And then Jane had come forward, with Sif beside her, because Sif would support a friend who had to do something difficult, Jane who was too ashamed of herself to even be reluctant.

"I'm so sorry," she said. "For everything: for being so hard on you, for not believing you, for, for hurting you like that. I was frightened and angry and I just sort of lashed out. I can't tell you how sorry I am."

Loki was silent for a moment, not because he refused to forgive her, but because he was not yet very experienced in accepting an apology and he was trying to find the right thing to say. In the pause that resulted, Thor spoke.

"Jane, I told you he had changed, that his remorse was real. And he tried so hard to protect you. I don't understand how you could have thought he would betray you, when it was so obvious he was deceiving the vampire."

Jane nodded, shamefaced, as though Thor's argument was reasonable. It was not. Not when she had never faced anything like this before, was not a warrior, could not be expected to remain cool-headed at a moment when terrifying creatures threatened to tear her apart and the only one who could protect her had previously tried to kill her. Jane was not Sif, and Thor was not being fair. He was defending his brother, but he was not being fair.

That made Loki realize something: he had once goaded Thor into fighting him by threatening Jane. The threat was empty, but Thor had not known that and had responded as Loki expected. Later, Loki had used the memory of that incident to torment himself with the conviction that Jane was one more in a long line of people Thor loved more than his brother.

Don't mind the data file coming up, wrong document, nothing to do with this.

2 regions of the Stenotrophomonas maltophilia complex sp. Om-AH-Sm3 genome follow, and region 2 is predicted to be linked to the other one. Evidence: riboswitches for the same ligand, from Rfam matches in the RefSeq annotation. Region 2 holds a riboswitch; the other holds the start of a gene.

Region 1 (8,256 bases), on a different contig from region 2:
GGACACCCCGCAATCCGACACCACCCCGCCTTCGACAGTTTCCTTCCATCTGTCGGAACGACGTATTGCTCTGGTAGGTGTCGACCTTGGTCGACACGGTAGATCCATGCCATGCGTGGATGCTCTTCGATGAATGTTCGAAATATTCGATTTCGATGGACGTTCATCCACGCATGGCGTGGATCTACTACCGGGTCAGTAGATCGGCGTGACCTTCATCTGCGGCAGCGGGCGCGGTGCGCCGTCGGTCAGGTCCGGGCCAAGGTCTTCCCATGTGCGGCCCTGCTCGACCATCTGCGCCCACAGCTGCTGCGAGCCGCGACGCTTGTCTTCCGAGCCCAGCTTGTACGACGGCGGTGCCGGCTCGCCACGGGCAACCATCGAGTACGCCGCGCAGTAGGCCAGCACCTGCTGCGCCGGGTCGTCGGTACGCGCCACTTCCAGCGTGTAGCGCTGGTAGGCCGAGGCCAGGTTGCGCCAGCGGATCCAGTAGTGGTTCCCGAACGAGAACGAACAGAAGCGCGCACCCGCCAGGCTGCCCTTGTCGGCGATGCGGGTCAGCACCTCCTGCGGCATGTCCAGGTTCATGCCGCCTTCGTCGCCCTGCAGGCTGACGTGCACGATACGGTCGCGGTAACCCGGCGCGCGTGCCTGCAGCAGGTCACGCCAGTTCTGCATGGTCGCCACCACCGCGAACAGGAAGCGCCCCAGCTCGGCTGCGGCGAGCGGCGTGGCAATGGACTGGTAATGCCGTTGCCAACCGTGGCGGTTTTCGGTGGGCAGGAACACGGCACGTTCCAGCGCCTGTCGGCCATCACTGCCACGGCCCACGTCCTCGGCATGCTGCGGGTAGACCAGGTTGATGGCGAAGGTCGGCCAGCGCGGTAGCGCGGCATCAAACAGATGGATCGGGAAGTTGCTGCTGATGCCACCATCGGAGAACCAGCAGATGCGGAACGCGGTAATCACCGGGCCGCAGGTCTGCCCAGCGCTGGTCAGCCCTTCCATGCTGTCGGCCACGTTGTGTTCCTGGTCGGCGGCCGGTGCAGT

He now realized the truth was far less painful: Thor had reacted to the threat toward Jane because... because Jane had been threatened. Of course Thor would defend one he believed to be in peril. Of course he loved Jane. That did not mean he loved Loki less, but if Loki was intent on harming someone, Thor would stop him. If Thor had been present in the schoolyard, he would have prevented Jane from harming Loki-not because he loved her less, but because Thor would protect whoever needed it most at the time.

Forgiveness was much the same: the important thing seemed to be how badly someone needed to be forgiven. Or, conversely, how much someone needed to forgive. Loki had a great deal to make up in that regard, and so he touched Thor's shoulder, made a face at Annie, who still looked as severe as was possible for Annie, and addressed Jane.

"I do not blame you, and I am not angry. You had every reason to distrust me, and you were very frightened. We do not think clearly when we are frightened." Jane met his eyes, and he thought she understood his use of the word "we" was deliberate. Loki did not doubt his own courage, but that did not mean he had not been frightened for most of his life as well. "No lasting harm was done. We are lucky, are we not?"

"Yes," Jane whispered, her voice thick, and when Loki put an arm around her she hugged him back hard and pressed her face into his chest as if that would tell him more than any words she could utter. It did.